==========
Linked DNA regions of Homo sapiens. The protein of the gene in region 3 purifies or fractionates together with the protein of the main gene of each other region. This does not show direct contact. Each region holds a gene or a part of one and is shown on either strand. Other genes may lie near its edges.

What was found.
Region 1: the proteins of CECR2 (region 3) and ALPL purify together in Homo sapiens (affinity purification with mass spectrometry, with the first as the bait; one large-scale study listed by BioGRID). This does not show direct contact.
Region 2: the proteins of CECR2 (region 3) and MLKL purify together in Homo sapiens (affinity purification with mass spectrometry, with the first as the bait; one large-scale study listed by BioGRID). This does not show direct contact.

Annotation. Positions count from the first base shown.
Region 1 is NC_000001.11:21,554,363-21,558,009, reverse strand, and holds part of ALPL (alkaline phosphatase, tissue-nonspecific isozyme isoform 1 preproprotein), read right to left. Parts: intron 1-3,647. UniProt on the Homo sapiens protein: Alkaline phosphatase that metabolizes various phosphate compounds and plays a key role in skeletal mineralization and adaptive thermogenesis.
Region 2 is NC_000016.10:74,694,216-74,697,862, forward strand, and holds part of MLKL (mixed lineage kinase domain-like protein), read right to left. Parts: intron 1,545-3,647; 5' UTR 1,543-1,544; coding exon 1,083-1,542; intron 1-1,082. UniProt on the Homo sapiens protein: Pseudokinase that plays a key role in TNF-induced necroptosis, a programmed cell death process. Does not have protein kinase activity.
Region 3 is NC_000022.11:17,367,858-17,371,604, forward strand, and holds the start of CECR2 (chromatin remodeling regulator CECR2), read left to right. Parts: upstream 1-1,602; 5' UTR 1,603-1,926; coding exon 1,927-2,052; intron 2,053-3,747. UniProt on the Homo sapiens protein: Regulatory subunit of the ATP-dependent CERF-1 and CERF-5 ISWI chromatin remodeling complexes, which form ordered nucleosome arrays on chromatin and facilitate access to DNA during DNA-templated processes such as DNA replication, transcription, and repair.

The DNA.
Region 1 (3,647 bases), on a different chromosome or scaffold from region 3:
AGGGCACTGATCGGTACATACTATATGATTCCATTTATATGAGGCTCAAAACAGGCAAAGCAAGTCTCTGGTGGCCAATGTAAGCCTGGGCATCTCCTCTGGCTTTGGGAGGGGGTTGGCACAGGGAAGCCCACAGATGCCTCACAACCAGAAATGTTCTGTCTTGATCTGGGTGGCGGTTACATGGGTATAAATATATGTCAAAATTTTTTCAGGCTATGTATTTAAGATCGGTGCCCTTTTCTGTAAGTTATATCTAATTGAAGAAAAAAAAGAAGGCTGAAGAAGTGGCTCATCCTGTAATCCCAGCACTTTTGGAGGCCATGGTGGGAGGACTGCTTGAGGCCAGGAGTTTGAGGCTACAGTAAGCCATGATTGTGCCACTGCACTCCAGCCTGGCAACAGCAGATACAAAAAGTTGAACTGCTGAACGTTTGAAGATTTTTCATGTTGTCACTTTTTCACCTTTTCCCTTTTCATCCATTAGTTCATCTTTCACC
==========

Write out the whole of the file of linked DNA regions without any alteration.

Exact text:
Linked DNA regions of Homo sapiens. The protein of the gene in region 3 purifies or fractionates together with the protein of the main gene of each other region. This does not show direct contact. Each region holds a gene or a part of one and is shown on either strand. Other genes may lie near its edges.

What was found.
Region 1: the proteins of CECR2 (region 3) and ALPL purify together in Homo sapiens (affinity purification with mass spectrometry, with the first as the bait; one large-scale study listed by BioGRID). This does not show direct contact.
Region 2: the proteins of CECR2 (region 3) and MLKL purify together in Homo sapiens (affinity purification with mass spectrometry, with the first as the bait; one large-scale study listed by BioGRID). This does not show direct contact.

Annotation. Positions count from the first base shown.
Region 1 is NC_000001.11:21,554,363-21,558,009, reverse strand, and holds part of ALPL (alkaline phosphatase, tissue-nonspecific isozyme isoform 1 preproprotein), read right to left. Parts: intron 1-3,647. UniProt on the Homo sapiens protein: Alkaline phosphatase that metabolizes various phosphate compounds and plays a key role in skeletal mineralization and adaptive thermogenesis.
Region 2 is NC_000016.10:74,694,216-74,697,862, forward strand, and holds part of MLKL (mixed lineage kinase domain-like protein), read right to left. Parts: intron 1,545-3,647; 5' UTR 1,543-1,544; coding exon 1,083-1,542; intron 1-1,082. UniProt on the Homo sapiens protein: Pseudokinase that plays a key role in TNF-induced necroptosis, a programmed cell death process. Does not have protein kinase activity.
Region 3 is NC_000022.11:17,367,858-17,371,604, forward strand, and holds the start of CECR2 (chromatin remodeling regulator CECR2), read left to right. Parts: upstream 1-1,602; 5' UTR 1,603-1,926; coding exon 1,927-2,052; intron 2,053-3,747. UniProt on the Homo sapiens protein: Regulatory subunit of the ATP-dependent CERF-1 and CERF-5 ISWI chromatin remodeling complexes, which form ordered nucleosome arrays on chromatin and facilitate access to DNA during DNA-templated processes such as DNA replication, transcription, and repair.

The DNA.
Region 1 (3,647 bases), on a different chromosome or scaffold from region 3:
AGGGCACTGATCGGTACATACTATATGATTCCATTTATATGAGGCTCAAAACAGGCAAAGCAAGTCTCTGGTGGCCAATGTAAGCCTGGGCATCTCCTCTGGCTTTGGGAGGGGGTTGGCACAGGGAAGCCCACAGATGCCTCACAACCAGAAATGTTCTGTCTTGATCTGGGTGGCGGTTACATGGGTATAAATATATGTCAAAATTTTTTCAGGCTATGTATTTAAGATCGGTGCCCTTTTCTGTAAGTTATATCTAATTGAAGAAAAAAAAGAAGGCTGAAGAAGTGGCTCATCCTGTAATCCCAGCACTTTTGGAGGCCATGGTGGGAGGACTGCTTGAGGCCAGGAGTTTGAGGCTACAGTAAGCCATGATTGTGCCACTGCACTCCAGCCTGGCAACAGCAGATACAAAAAGTTGAACTGCTGAACGTTTGAAGATTTTTCATGTTGTCACTTTTTCACCTTTTCCCTTTTCATCCATTAGTTCATCTTTCACC